'Duel on the Downs' will prove the worth of Cecil's jewel Frankel
Privilege tends to bring its own burdens, and there must be times when Tom Queally wonders whether even the horse of a lifetime can be worth quite so many fleeting irritations. In what amounts to the most momentous test of their respective abilities, so far, Queally is charged with preserving Frankel's unbeaten record at Goodwood today. And seldom can any jockey have been preceded into a big race by such a clamour of unsolicited, thumbs-behind-braces opinion.
Phlegmatic fellow that he is, Queally professes indifference to the criticism he prompted with his aggressive tactics on Frankel at Royal Ascot last month. Even so, he has not wholly suppressed an air of vexation, at least, and Sir Henry Cecil will be hoping that his stable jockey does not betray some latent, simmering tension in his showdown with Richard Hughes and Canford Cliffs in the Qipco Sussex Stakes.
The fact that the race is contested by just four runners has only heightened intrigue about tactics. Queally has injected all the pace into Frankel's two latest races, catching everyone out by opening up a lead of 10 lengths through the first half of the 2,000 Guineas, and then making that frantic early move in the St James's Palace Stakes. Understandably, the colt seemed low on fuel in the closing stages, and his trainer admits that things had not panned out ideally.
"Let's face it, the race went wrong, didn't it?" Cecil said. "That's all there is to it. Hopefully, this race will go right. A horse won't gallop for ever, will it? This horse is determined. If he's asked to go, he'll gallop. He's very willing, wants to go and do it. He was bit too willing, at one time. But he is growing up an awful lot now, is a lot more settled, thanks to Shane Featherstonehaugh, who rides him at home. I hope in future he'll impress people another way."
Frankel's performance in the Guineas had such epoch-making éclat that you wondered, at Ascot, whether his mystique might be becoming a little perilous – that everyone would expect him to put on a show, every time. Certainly, there is something innately theatrical about Frankel, with his poignant antecedents, immaculate record and physical flair. Now that he meets a formidable older rival, however, it would be nice to think that Frankel's maturing disposition will permit Queally to ride a straightforward, fairly conventional race.
Contrary to the consensus, after all, Frankel may well be a more adaptable partner now than Canford Cliffs. It seems certain that Hughes will deploy his mount's turn of foot fairly late, much as he did in this race last year, or when beating the mighty Goldikova at Ascot last month. But if Canford Cliffs can only be ridden that way, then it is Queally who holds all the aces. If Frankel settles, so that the two can strike for home together, he could well beat Canford Cliffs at his own game.
Twelve months ago, Canford Cliffs was able to beat the previous year's winner, Rip Van Winkle, in receipt of 8lb weight-for-age. The boot is on the other foot now and if Frankel (3.10) is indeed as talented a horse as Cecil has trained, then only true greats of the modern era could even hope to give him 8lb and a beating.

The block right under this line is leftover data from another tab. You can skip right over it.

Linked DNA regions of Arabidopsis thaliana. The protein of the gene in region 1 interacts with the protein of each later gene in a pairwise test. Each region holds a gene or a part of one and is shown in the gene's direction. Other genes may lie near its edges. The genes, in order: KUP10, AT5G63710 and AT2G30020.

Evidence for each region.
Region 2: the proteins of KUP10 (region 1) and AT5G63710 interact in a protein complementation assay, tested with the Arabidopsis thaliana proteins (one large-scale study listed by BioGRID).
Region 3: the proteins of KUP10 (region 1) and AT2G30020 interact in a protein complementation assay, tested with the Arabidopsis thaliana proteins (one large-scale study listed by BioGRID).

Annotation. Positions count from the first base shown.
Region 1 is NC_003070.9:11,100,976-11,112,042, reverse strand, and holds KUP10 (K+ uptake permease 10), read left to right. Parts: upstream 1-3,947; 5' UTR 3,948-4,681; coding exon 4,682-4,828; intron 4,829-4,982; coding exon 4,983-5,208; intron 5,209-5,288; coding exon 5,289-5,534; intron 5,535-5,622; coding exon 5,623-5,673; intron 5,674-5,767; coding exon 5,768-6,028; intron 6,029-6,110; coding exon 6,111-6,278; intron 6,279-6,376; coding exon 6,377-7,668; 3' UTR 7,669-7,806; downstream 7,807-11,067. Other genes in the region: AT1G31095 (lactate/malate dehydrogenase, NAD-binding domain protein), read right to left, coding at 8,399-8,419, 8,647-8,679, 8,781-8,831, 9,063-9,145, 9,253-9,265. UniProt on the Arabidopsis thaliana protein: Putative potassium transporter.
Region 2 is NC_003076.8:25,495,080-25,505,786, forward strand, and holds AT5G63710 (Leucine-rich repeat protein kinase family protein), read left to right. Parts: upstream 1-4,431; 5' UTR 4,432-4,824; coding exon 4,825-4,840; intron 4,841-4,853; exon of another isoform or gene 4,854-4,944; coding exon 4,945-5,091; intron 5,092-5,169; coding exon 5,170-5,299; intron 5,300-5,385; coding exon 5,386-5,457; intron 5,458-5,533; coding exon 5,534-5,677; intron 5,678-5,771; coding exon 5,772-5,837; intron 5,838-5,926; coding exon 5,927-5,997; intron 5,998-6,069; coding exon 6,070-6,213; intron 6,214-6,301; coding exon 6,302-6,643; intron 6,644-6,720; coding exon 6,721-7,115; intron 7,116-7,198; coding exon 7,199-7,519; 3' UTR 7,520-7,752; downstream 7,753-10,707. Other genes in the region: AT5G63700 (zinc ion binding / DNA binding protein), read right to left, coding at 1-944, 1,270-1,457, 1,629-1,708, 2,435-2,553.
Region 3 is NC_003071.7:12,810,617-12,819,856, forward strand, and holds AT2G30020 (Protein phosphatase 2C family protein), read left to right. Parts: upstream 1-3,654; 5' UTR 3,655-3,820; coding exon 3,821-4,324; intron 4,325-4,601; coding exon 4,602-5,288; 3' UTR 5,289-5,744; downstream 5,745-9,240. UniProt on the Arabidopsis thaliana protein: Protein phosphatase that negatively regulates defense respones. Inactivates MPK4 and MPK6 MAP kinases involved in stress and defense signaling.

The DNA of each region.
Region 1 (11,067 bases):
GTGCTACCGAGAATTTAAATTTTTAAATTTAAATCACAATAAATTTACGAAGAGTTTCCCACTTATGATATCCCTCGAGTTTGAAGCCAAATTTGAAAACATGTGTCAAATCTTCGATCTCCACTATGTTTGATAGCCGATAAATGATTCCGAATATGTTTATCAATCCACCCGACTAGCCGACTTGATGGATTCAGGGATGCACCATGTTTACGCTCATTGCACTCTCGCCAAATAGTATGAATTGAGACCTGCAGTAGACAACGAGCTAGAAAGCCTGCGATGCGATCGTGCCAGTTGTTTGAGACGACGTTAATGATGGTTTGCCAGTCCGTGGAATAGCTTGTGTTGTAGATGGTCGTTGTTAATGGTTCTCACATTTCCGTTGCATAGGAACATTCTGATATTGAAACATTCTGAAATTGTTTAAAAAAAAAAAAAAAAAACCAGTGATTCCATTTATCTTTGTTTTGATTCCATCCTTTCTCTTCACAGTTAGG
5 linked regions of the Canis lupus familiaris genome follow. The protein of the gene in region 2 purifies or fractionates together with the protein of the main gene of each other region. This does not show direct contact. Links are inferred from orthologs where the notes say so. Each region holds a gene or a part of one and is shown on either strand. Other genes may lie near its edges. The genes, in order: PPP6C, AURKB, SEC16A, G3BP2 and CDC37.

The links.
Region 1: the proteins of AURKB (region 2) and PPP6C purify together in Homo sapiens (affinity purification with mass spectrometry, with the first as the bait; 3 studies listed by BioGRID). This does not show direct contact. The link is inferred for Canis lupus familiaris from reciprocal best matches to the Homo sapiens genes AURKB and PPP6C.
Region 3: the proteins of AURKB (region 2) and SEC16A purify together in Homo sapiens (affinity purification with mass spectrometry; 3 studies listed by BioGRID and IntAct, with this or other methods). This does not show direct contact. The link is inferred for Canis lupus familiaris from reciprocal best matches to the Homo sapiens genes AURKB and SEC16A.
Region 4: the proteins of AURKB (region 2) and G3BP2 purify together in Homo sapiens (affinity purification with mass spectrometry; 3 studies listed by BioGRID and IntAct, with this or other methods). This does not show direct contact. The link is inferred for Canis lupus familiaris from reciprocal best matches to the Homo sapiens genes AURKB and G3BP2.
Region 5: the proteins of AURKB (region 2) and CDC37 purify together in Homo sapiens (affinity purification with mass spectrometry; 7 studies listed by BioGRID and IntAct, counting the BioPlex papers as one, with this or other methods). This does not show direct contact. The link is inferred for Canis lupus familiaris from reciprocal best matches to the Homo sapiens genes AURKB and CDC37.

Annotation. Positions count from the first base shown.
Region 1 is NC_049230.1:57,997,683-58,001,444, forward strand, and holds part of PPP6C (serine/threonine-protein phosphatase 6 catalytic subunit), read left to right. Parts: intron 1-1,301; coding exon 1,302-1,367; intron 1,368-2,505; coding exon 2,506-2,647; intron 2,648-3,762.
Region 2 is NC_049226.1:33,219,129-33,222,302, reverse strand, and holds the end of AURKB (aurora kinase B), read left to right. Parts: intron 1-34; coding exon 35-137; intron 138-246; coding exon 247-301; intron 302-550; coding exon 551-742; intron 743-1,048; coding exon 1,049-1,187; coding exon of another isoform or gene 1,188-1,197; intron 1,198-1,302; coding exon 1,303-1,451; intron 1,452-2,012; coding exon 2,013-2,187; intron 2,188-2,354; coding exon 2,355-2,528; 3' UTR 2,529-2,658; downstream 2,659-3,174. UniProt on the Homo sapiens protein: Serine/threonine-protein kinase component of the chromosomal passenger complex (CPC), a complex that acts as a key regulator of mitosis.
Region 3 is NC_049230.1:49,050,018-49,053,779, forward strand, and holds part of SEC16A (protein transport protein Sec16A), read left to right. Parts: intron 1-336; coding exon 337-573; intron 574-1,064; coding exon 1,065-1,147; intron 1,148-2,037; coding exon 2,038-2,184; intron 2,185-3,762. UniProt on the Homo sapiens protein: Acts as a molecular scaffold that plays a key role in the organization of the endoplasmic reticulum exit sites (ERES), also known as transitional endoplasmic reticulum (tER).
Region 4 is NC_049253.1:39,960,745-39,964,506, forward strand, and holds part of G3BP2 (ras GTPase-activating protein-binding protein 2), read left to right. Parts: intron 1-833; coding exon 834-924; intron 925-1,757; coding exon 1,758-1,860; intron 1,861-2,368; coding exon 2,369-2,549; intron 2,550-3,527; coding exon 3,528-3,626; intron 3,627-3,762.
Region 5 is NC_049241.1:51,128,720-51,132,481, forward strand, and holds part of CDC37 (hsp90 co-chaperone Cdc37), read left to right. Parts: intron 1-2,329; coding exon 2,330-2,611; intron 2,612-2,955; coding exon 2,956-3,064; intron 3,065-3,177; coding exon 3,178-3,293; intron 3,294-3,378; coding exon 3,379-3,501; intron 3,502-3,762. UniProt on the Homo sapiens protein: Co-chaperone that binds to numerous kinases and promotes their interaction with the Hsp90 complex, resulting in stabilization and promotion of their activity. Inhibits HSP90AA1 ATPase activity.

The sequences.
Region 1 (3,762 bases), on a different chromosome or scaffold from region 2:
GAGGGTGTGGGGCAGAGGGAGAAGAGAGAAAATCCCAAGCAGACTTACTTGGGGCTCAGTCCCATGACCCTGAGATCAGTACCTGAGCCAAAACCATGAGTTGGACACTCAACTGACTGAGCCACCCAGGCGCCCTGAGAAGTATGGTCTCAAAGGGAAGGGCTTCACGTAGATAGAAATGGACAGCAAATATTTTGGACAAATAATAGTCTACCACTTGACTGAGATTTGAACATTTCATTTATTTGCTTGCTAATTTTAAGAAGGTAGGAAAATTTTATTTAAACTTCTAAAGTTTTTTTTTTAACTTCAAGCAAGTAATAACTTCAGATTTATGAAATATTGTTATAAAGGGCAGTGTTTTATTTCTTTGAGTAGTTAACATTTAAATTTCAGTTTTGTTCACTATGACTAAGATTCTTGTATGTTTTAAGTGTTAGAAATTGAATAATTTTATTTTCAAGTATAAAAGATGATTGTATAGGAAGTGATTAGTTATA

Cecil has never seen a stride like Frankel's. "He's extraordinary to watch," he said. "He covers a lot of ground with that tremendous stride in front. But behind he's slightly shorter, more sprinter-type. He has two things in one. If he had a normal stride behind, you'd probably find he had one pace, and wouldn't quicken. Buying a yearling, I always look for a lovely walker – the ones that really put their hocks underneath them. There's some power there, you know? A lot of time you'll get a lovely horse [that way] but other times you'll get a lovely mover that stays for ever – but he doesn't quicken. This horse, with his stride, he stays and quickens."
The fascination of this race is completed by the fact that both central protagonists are in such admired, seasoned hands. Richard Hannon was champion trainer in 1992; Cecil won his 10th title the following season. It was only last year that Canford Cliffs helped restore Hannon to the top of his profession. And Cecil, of course, has made a perfectly astonishing comeback, even as he has fought the same sickness that claimed Bobby Frankel – the American trainer in whose memory this colt was named.
"This race, it's important the best horse wins," Cecil said. "If Canford Cliffs beats him fair and square, I shall be the first person to go up to Richard and say 'Well done'. But I'm hoping he's going to be doing that to me. You like a challenge, it's exciting. I respect Canford Cliffs, he's strong opposition. But I'm happy with the horse I've got."
Chris McGrath's Nap
Miss Diagnosis (5.30 Goodwood) Up 9lb for her stylish win at Newbury, but that was only her fourth start and the form has begun to work out well.
Spirit Of Adjisa (2.0 Goodwood) Has been thriving over jumps since joining this yard, winning a Grade One Hurdle at Punchestown, and looks well treated for his return to the Flat.
One to watch
Powerful Presence (David O'Meara) Has not finished his improvement for his new trainer, burning off reckless competition up front at York on Saturday and holding out for second as the pack pounced.
Where the money's going
Pour Moi is 3-1 from 7-2 with William Hill for the Prix de l'Arc de Triomphe in October.
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